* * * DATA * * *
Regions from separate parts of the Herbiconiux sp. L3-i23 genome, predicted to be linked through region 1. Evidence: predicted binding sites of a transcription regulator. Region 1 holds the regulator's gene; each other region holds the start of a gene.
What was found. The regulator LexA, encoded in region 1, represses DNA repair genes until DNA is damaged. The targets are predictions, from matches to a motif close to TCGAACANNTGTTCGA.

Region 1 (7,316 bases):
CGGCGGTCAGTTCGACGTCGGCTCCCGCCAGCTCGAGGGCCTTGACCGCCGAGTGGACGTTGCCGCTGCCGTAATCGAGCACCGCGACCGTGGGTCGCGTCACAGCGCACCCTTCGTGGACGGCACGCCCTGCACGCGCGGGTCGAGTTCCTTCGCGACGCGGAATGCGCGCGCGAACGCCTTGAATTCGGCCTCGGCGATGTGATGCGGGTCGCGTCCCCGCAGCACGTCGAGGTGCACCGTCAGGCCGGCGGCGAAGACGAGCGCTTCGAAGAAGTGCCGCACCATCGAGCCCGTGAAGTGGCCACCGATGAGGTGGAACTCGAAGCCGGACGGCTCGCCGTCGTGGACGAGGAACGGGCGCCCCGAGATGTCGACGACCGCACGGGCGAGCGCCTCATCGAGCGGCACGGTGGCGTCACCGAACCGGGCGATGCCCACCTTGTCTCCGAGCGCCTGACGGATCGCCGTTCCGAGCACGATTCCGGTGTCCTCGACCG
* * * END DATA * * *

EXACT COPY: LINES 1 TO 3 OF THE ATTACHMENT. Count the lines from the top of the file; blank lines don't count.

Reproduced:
Regions from separate parts of the Herbiconiux sp. L3-i23 genome, predicted to be linked through region 1. Evidence: predicted binding sites of a transcription regulator. Region 1 holds the regulator's gene; each other region holds the start of a gene.
What was found. The regulator LexA, encoded in region 1, represses DNA repair genes until DNA is damaged. The targets are predictions, from matches to a motif close to TCGAACANNTGTTCGA.

Region 1 (7,316 bases):